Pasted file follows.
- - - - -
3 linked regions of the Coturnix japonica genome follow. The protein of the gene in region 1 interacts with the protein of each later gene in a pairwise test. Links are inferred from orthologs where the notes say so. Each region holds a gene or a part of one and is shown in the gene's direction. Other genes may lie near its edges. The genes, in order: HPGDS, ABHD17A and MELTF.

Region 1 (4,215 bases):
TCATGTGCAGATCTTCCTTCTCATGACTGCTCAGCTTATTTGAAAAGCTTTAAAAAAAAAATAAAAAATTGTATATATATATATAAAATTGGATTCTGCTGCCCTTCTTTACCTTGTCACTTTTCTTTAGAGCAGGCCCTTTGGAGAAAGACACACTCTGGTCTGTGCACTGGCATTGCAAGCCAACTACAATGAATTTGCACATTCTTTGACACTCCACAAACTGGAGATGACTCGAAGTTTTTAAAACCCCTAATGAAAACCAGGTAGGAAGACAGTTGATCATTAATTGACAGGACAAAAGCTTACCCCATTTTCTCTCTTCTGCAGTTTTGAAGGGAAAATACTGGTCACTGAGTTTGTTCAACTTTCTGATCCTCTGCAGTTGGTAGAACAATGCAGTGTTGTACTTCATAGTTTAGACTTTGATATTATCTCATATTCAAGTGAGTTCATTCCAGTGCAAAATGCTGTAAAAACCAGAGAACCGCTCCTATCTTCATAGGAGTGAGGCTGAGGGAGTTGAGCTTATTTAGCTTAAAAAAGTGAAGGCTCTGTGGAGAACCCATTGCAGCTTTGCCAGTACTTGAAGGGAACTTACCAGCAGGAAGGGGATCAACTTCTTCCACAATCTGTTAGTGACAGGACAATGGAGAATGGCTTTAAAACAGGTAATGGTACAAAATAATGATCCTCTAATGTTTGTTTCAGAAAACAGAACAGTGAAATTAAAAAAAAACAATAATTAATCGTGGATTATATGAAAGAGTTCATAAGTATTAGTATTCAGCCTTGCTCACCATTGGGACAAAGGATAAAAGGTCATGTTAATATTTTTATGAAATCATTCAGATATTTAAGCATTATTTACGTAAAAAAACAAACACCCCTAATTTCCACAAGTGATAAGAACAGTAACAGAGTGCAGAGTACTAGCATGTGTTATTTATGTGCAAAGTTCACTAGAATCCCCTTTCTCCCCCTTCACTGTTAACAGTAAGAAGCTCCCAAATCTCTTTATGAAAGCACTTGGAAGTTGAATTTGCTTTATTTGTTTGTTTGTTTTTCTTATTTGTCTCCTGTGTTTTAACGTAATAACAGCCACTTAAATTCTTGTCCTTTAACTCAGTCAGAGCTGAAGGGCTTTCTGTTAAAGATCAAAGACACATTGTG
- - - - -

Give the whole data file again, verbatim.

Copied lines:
3 linked regions of the Coturnix japonica genome follow. The protein of the gene in region 1 interacts with the protein of each later gene in a pairwise test. Links are inferred from orthologs where the notes say so. Each region holds a gene or a part of one and is shown in the gene's direction. Other genes may lie near its edges. The genes, in order: HPGDS, ABHD17A and MELTF.

Region 1 (4,215 bases):
TCATGTGCAGATCTTCCTTCTCATGACTGCTCAGCTTATTTGAAAAGCTTTAAAAAAAAAATAAAAAATTGTATATATATATATAAAATTGGATTCTGCTGCCCTTCTTTACCTTGTCACTTTTCTTTAGAGCAGGCCCTTTGGAGAAAGACACACTCTGGTCTGTGCACTGGCATTGCAAGCCAACTACAATGAATTTGCACATTCTTTGACACTCCACAAACTGGAGATGACTCGAAGTTTTTAAAACCCCTAATGAAAACCAGGTAGGAAGACAGTTGATCATTAATTGACAGGACAAAAGCTTACCCCATTTTCTCTCTTCTGCAGTTTTGAAGGGAAAATACTGGTCACTGAGTTTGTTCAACTTTCTGATCCTCTGCAGTTGGTAGAACAATGCAGTGTTGTACTTCATAGTTTAGACTTTGATATTATCTCATATTCAAGTGAGTTCATTCCAGTGCAAAATGCTGTAAAAACCAGAGAACCGCTCCTATCTTCATAGGAGTGAGGCTGAGGGAGTTGAGCTTATTTAGCTTAAAAAAGTGAAGGCTCTGTGGAGAACCCATTGCAGCTTTGCCAGTACTTGAAGGGAACTTACCAGCAGGAAGGGGATCAACTTCTTCCACAATCTGTTAGTGACAGGACAATGGAGAATGGCTTTAAAACAGGTAATGGTACAAAATAATGATCCTCTAATGTTTGTTTCAGAAAACAGAACAGTGAAATTAAAAAAAAACAATAATTAATCGTGGATTATATGAAAGAGTTCATAAGTATTAGTATTCAGCCTTGCTCACCATTGGGACAAAGGATAAAAGGTCATGTTAATATTTTTATGAAATCATTCAGATATTTAAGCATTATTTACGTAAAAAAACAAACACCCCTAATTTCCACAAGTGATAAGAACAGTAACAGAGTGCAGAGTACTAGCATGTGTTATTTATGTGCAAAGTTCACTAGAATCCCCTTTCTCCCCCTTCACTGTTAACAGTAAGAAGCTCCCAAATCTCTTTATGAAAGCACTTGGAAGTTGAATTTGCTTTATTTGTTTGTTTGTTTTTCTTATTTGTCTCCTGTGTTTTAACGTAATAACAGCCACTTAAATTCTTGTCCTTTAACTCAGTCAGAGCTGAAGGGCTTTCTGTTAAAGATCAAAGACACATTGTG